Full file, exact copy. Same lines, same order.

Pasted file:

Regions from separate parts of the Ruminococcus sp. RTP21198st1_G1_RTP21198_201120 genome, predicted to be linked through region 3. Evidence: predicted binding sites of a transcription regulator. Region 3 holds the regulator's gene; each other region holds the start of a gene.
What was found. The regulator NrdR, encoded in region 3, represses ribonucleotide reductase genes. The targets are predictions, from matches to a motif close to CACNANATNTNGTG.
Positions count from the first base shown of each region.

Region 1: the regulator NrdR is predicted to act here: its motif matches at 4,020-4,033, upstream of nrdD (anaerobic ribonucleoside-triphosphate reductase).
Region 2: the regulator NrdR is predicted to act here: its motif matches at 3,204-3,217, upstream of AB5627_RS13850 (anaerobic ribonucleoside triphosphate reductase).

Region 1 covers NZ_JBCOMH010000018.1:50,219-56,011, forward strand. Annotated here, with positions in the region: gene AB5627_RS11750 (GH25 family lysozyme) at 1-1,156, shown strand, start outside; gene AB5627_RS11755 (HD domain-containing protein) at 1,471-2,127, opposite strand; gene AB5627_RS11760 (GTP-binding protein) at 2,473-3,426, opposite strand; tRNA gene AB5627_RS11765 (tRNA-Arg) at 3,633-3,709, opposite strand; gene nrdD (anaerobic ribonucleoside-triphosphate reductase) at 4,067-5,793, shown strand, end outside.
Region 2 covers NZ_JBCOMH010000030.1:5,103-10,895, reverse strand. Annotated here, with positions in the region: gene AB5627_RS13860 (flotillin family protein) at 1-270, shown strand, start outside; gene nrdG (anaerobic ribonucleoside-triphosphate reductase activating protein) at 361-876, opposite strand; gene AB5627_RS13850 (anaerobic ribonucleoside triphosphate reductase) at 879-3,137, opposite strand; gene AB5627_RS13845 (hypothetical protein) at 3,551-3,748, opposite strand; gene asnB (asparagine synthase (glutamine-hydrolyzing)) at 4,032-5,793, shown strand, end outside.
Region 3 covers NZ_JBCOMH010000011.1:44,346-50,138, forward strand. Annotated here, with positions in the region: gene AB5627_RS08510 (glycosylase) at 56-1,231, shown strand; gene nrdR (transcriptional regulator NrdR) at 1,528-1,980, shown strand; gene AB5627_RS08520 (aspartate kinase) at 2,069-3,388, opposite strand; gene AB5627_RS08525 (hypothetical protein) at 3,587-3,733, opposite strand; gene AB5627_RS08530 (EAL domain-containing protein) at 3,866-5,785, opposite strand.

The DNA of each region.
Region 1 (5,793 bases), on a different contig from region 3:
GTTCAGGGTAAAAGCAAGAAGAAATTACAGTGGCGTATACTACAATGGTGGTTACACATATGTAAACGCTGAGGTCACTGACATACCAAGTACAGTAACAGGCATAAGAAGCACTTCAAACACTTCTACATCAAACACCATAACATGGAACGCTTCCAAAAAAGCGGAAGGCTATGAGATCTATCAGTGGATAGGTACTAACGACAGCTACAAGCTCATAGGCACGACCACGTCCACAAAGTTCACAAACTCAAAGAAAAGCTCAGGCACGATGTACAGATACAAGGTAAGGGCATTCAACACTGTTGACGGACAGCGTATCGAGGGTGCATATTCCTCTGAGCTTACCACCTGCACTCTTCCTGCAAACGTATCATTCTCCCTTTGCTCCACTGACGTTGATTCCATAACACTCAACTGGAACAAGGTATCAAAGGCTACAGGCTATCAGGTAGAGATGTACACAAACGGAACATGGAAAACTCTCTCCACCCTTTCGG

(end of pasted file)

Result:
Regions from separate parts of the Ruminococcus sp. RTP21198st1_G1_RTP21198_201120 genome, predicted to be linked through region 3. Evidence: predicted binding sites of a transcription regulator. Region 3 holds the regulator's gene; each other region holds the start of a gene.
What was found. The regulator NrdR, encoded in region 3, represses ribonucleotide reductase genes. The targets are predictions, from matches to a motif close to CACNANATNTNGTG.
Positions count from the first base shown of each region.

Region 1: the regulator NrdR is predicted to act here: its motif matches at 4,020-4,033, upstream of nrdD (anaerobic ribonucleoside-triphosphate reductase).
Region 2: the regulator NrdR is predicted to act here: its motif matches at 3,204-3,217, upstream of AB5627_RS13850 (anaerobic ribonucleoside triphosphate reductase).

Region 1 covers NZ_JBCOMH010000018.1:50,219-56,011, forward strand. Annotated here, with positions in the region: gene AB5627_RS11750 (GH25 family lysozyme) at 1-1,156, shown strand, start outside; gene AB5627_RS11755 (HD domain-containing protein) at 1,471-2,127, opposite strand; gene AB5627_RS11760 (GTP-binding protein) at 2,473-3,426, opposite strand; tRNA gene AB5627_RS11765 (tRNA-Arg) at 3,633-3,709, opposite strand; gene nrdD (anaerobic ribonucleoside-triphosphate reductase) at 4,067-5,793, shown strand, end outside.
Region 2 covers NZ_JBCOMH010000030.1:5,103-10,895, reverse strand. Annotated here, with positions in the region: gene AB5627_RS13860 (flotillin family protein) at 1-270, shown strand, start outside; gene nrdG (anaerobic ribonucleoside-triphosphate reductase activating protein) at 361-876, opposite strand; gene AB5627_RS13850 (anaerobic ribonucleoside triphosphate reductase) at 879-3,137, opposite strand; gene AB5627_RS13845 (hypothetical protein) at 3,551-3,748, opposite strand; gene asnB (asparagine synthase (glutamine-hydrolyzing)) at 4,032-5,793, shown strand, end outside.
Region 3 covers NZ_JBCOMH010000011.1:44,346-50,138, forward strand. Annotated here, with positions in the region: gene AB5627_RS08510 (glycosylase) at 56-1,231, shown strand; gene nrdR (transcriptional regulator NrdR) at 1,528-1,980, shown strand; gene AB5627_RS08520 (aspartate kinase) at 2,069-3,388, opposite strand; gene AB5627_RS08525 (hypothetical protein) at 3,587-3,733, opposite strand; gene AB5627_RS08530 (EAL domain-containing protein) at 3,866-5,785, opposite strand.

The DNA of each region.
Region 1 (5,793 bases), on a different contig from region 3:
GTTCAGGGTAAAAGCAAGAAGAAATTACAGTGGCGTATACTACAATGGTGGTTACACATATGTAAACGCTGAGGTCACTGACATACCAAGTACAGTAACAGGCATAAGAAGCACTTCAAACACTTCTACATCAAACACCATAACATGGAACGCTTCCAAAAAAGCGGAAGGCTATGAGATCTATCAGTGGATAGGTACTAACGACAGCTACAAGCTCATAGGCACGACCACGTCCACAAAGTTCACAAACTCAAAGAAAAGCTCAGGCACGATGTACAGATACAAGGTAAGGGCATTCAACACTGTTGACGGACAGCGTATCGAGGGTGCATATTCCTCTGAGCTTACCACCTGCACTCTTCCTGCAAACGTATCATTCTCCCTTTGCTCCACTGACGTTGATTCCATAACACTCAACTGGAACAAGGTATCAAAGGCTACAGGCTATCAGGTAGAGATGTACACAAACGGAACATGGAAAACTCTCTCCACCCTTTCGG